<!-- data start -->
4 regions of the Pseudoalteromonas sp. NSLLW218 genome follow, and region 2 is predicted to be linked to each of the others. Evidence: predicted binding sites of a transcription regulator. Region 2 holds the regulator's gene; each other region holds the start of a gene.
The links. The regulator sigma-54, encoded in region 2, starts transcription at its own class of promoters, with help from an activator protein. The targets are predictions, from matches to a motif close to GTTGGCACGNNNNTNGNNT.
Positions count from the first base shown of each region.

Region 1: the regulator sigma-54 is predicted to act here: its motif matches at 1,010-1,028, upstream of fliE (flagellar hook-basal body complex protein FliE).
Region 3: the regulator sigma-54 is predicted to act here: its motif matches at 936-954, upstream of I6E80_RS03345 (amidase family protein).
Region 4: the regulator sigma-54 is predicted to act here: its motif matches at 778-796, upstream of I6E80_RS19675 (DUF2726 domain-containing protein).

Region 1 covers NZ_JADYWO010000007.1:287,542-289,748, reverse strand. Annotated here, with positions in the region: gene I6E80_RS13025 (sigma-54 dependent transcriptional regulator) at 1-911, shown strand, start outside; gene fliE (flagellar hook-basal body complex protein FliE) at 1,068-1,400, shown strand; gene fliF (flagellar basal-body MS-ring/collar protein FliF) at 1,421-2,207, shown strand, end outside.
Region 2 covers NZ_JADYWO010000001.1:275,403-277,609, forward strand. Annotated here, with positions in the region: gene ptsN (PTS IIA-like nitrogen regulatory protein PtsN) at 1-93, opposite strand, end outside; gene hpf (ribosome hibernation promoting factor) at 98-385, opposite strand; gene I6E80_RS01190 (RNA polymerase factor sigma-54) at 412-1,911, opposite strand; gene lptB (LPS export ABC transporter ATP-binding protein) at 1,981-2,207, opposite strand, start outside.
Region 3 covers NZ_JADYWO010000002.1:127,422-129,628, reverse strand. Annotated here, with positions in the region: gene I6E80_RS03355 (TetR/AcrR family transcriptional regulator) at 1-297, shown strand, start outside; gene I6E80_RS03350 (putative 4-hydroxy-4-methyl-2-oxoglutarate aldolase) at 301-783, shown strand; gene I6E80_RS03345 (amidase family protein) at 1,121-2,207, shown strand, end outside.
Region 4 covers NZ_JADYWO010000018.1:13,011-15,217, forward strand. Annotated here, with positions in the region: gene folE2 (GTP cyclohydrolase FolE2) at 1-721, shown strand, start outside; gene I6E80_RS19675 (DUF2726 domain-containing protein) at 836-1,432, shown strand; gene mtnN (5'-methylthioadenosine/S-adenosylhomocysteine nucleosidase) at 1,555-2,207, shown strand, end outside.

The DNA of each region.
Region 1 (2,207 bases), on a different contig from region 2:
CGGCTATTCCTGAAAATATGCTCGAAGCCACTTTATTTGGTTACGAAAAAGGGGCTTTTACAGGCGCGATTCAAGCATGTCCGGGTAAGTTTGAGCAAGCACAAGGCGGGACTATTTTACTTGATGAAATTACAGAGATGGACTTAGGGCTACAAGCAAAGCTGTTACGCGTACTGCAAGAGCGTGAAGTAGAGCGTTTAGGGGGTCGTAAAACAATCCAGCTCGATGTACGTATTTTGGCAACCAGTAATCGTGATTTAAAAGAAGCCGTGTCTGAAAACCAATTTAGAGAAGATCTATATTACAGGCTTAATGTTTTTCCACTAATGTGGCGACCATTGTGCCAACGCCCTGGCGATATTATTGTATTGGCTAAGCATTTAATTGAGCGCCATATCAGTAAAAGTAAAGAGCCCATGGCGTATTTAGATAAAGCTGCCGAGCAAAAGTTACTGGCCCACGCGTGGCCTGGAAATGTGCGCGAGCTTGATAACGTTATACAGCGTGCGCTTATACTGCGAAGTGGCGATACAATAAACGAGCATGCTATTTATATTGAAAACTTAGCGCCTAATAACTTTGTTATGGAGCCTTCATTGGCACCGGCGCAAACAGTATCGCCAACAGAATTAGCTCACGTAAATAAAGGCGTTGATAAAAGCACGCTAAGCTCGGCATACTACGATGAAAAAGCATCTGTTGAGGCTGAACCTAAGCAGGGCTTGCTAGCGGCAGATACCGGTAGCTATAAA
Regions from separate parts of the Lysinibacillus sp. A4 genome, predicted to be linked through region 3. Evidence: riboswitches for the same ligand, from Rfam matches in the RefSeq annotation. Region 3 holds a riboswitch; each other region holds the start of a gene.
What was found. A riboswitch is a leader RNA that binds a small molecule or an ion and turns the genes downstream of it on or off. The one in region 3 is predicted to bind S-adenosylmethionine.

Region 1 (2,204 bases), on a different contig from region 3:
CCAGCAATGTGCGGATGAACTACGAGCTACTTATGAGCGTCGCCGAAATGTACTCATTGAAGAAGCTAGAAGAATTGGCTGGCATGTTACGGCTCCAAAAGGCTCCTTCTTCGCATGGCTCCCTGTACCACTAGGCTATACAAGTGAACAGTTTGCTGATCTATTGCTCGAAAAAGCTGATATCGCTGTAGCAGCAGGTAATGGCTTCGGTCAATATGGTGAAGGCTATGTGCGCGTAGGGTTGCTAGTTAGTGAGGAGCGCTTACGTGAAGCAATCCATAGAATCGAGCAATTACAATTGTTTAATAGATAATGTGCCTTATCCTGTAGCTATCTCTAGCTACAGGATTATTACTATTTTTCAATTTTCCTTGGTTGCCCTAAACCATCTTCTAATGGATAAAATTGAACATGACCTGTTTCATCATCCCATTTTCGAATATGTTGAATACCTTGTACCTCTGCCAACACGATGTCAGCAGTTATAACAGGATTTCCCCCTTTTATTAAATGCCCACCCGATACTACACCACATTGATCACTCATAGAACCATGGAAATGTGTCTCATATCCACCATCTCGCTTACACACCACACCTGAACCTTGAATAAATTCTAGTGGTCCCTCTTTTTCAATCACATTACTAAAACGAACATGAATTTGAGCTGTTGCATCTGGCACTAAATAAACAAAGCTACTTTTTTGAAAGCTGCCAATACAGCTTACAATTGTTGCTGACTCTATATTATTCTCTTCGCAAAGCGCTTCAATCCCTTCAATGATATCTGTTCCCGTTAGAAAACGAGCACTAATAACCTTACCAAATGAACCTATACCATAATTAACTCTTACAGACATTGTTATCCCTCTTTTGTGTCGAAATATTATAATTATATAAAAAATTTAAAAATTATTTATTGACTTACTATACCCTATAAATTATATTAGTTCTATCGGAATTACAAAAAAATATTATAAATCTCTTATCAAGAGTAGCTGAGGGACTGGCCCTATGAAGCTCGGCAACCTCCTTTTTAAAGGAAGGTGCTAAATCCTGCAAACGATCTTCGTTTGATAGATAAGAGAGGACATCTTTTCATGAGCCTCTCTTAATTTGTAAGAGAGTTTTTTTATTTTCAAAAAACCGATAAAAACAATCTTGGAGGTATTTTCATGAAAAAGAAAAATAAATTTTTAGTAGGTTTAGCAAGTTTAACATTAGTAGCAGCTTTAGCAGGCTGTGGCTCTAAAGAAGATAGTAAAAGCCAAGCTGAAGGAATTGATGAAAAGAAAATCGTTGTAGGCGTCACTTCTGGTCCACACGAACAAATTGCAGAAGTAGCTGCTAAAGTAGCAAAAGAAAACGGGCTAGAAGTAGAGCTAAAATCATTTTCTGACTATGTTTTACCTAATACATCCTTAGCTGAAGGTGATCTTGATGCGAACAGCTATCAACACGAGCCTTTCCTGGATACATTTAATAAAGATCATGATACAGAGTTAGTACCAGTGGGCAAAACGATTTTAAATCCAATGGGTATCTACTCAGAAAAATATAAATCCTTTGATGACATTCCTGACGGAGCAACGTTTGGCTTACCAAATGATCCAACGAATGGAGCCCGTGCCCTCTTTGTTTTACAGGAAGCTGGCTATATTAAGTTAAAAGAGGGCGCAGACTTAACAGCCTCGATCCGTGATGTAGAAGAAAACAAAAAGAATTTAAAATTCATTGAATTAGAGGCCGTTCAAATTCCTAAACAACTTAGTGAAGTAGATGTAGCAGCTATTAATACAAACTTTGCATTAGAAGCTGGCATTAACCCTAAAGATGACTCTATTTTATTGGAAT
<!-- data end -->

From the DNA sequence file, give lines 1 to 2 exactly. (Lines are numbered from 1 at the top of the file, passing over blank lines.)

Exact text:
4 regions of the Pseudoalteromonas sp. NSLLW218 genome follow, and region 2 is predicted to be linked to each of the others. Evidence: predicted binding sites of a transcription regulator. Region 2 holds the regulator's gene; each other region holds the start of a gene.
The links. The regulator sigma-54, encoded in region 2, starts transcription at its own class of promoters, with help from an activator protein. The targets are predictions, from matches to a motif close to GTTGGCACGNNNNTNGNNT.